GRAND RAPIDS, Mich. (WOOD) — Researchers from Michigan State University believe they have taken a step toward cracking the source of another biofuel crop.

The study, which was published in this month’s edition of Frontiers in Plant Science, focuses on switchgrass. It’s a common perennial plant that grows across much of the United States, including in Michigan. Like corn and sugarcane, it could be a key source of ethanol. However, unlike other plants, switchgrass slows down its photosynthesis process during the summer.

Post-doctoral researcher Mauricio Tejera-Nieves, who led the field work on the study along with his advisor, Berkley Walker, explained that photosynthesis is what makes the plant produce sugars and grow, so that summer slowdown limits the amount of ethanol switchgrass will generate.

Tejera-Nieves and the MSU team were able to determine that switchgrass slows down its photosynthesis process simply because it doesn’t need it.

“Imagine getting a call from your bank and they tell you, ‘Hey, your account is full. You can take a vacation, go on sabbatical, do whatever you want. Just stop working because we’re not storing any more money,” Tejera-Nieves said in an MSU blog post. “It’s a conservative strategy, but it’s one that works for switchgrass. The longer it’s doing photosynthesis in nature, the more likely it is that an animal will eat it or something else bad will happen.”

Tejera-Nieves said going into the study, he hypothesized that rain totals factored into the photosynthesis slowdown but found that the data didn’t support that claim.

Michigan State University post-doctoral researcher Mauricio Tejera-Nieves conducts fieldwork at the W.K. Kellogg Biological Station in Hickory Corners. (Courtesy Mauricio Tejera-Nieves/MSUToday)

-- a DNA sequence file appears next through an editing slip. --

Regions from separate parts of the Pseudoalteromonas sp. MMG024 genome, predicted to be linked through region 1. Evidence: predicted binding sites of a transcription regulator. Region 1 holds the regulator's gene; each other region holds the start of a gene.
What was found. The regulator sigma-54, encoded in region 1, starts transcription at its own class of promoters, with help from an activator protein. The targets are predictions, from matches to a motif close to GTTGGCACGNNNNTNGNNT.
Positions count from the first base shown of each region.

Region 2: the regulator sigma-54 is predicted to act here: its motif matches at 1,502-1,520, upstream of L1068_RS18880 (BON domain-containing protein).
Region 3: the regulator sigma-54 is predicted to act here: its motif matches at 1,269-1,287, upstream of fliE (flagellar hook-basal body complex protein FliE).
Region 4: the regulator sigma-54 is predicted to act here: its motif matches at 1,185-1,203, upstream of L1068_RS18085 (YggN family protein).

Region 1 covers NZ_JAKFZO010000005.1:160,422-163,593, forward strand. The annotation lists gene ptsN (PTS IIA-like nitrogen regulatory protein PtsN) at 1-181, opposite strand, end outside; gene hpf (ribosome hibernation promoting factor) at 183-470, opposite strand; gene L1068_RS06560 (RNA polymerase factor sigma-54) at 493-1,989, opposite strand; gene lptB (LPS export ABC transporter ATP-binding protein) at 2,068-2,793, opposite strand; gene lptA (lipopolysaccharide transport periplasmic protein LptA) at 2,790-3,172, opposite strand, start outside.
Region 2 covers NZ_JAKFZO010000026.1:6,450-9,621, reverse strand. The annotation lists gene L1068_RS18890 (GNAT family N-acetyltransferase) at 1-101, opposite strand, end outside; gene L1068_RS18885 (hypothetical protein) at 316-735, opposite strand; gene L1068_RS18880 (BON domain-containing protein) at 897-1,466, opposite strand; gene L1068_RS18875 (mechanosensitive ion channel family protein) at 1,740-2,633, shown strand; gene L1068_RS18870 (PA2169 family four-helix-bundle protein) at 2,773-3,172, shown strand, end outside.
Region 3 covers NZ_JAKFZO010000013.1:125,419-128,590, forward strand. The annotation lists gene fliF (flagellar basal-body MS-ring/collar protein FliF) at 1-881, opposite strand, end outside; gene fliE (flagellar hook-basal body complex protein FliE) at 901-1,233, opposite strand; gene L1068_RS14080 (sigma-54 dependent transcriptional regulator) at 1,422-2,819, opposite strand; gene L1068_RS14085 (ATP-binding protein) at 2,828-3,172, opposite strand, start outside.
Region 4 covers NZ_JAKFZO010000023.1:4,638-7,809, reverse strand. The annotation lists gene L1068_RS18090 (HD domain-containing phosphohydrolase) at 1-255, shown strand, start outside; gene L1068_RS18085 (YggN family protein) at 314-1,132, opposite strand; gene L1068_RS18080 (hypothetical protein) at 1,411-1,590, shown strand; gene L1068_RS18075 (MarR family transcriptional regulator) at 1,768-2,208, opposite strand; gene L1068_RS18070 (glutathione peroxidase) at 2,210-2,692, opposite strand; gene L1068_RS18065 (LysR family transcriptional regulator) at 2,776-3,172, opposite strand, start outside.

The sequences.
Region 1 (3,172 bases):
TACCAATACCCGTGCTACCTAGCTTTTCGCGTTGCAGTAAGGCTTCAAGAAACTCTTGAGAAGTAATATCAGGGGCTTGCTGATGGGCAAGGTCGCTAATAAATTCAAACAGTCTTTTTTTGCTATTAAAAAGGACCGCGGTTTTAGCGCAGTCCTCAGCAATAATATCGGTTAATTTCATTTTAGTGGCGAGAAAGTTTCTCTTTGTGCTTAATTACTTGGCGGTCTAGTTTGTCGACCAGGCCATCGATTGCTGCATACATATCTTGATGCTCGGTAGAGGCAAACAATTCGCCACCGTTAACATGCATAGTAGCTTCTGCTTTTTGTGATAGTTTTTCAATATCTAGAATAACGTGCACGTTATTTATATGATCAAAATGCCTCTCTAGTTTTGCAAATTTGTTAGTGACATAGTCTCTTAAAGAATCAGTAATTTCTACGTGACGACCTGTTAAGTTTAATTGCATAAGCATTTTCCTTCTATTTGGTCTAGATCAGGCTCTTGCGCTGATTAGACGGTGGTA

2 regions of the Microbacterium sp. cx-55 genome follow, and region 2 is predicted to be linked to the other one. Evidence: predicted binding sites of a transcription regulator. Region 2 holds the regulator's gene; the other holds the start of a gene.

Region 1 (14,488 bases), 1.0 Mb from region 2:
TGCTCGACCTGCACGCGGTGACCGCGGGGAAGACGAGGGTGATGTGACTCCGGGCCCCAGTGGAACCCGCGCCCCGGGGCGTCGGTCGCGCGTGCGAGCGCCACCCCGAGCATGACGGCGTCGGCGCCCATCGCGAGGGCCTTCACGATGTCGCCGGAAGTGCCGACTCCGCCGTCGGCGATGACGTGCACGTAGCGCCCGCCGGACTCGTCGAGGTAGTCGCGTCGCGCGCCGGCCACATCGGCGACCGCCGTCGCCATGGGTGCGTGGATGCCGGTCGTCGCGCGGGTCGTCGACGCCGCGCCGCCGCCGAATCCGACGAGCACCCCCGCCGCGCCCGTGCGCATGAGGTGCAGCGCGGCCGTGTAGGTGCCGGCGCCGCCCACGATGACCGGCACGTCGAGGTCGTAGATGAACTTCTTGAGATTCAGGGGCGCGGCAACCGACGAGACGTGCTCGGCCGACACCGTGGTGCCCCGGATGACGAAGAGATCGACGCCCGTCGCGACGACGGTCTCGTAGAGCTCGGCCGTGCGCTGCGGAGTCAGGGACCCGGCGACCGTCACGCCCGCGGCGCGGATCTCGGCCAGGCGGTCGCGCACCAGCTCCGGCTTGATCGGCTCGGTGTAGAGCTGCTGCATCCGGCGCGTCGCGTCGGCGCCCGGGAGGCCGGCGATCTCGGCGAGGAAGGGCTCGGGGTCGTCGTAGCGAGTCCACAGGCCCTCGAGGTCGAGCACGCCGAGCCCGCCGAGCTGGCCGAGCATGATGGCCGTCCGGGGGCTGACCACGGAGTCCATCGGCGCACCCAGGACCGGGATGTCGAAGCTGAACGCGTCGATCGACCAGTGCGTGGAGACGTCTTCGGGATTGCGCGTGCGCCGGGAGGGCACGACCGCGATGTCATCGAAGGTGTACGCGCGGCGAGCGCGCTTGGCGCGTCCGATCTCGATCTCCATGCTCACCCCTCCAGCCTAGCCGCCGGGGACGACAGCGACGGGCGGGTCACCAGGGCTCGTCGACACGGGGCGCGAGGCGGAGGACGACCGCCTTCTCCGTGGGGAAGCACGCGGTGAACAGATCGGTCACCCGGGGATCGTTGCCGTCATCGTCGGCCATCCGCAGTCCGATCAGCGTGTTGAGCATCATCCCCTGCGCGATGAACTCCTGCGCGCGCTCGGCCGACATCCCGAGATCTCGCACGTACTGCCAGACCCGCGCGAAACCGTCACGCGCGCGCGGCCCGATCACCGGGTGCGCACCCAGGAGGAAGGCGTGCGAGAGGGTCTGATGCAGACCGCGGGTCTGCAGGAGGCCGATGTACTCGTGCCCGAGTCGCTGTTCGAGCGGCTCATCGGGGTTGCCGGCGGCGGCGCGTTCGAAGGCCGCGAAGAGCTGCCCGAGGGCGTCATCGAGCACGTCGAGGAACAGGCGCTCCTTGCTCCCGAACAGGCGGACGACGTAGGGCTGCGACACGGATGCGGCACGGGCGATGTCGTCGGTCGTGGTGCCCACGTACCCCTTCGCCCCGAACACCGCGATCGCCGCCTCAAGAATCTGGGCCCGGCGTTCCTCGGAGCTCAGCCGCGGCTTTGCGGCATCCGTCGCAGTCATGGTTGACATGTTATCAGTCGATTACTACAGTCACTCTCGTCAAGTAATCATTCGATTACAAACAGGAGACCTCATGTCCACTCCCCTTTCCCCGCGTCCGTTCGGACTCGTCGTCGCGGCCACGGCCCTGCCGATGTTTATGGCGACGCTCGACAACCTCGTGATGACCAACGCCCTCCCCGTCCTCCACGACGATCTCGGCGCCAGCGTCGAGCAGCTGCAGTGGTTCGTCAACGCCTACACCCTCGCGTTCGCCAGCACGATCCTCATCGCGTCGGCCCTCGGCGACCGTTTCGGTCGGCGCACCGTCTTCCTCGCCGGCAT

“That’s when we put in these rainfall exclusion shelters that blocked the rain and we didn’t see large differences,” he told News 8. “Water still plays a role, but there is another part of this decline that could not be explained by this limitation.”

Tejera-Nieves said the long-term goal is to see if switchgrass can be grown into a viable biofuel source, but the next step in their research is to find that mechanism that slows down photosynthesis within the switchgrass.

“What’s the biology behind this? … Because once we have this mechanism, we can trick the mechanism (into creating more ethanol),” he said.

While switchgrass may never be a major ethanol producer like corn or sugarcane, he believes the plant can still serve a big purpose and their switchgrass research could prove handy when investigating other potential biofuels.

“We could use corn, but if you use corn, then you’re getting into the dilemma of food vs. fuel. You could use corn for other things that are not necessarily producing ethanol. So that’s one point,” Tejera-Nieves said. “We also want switchgrass because its perennial and being perennial and having perennial crops in the landscape, that brings biomass that can go to ethanol or other biofuels, but it also brings a lot of environmental benefits to that landscape. It provides wildlife habitat, reduces erosion, continues soil cover and sequesters a lot of carbon.”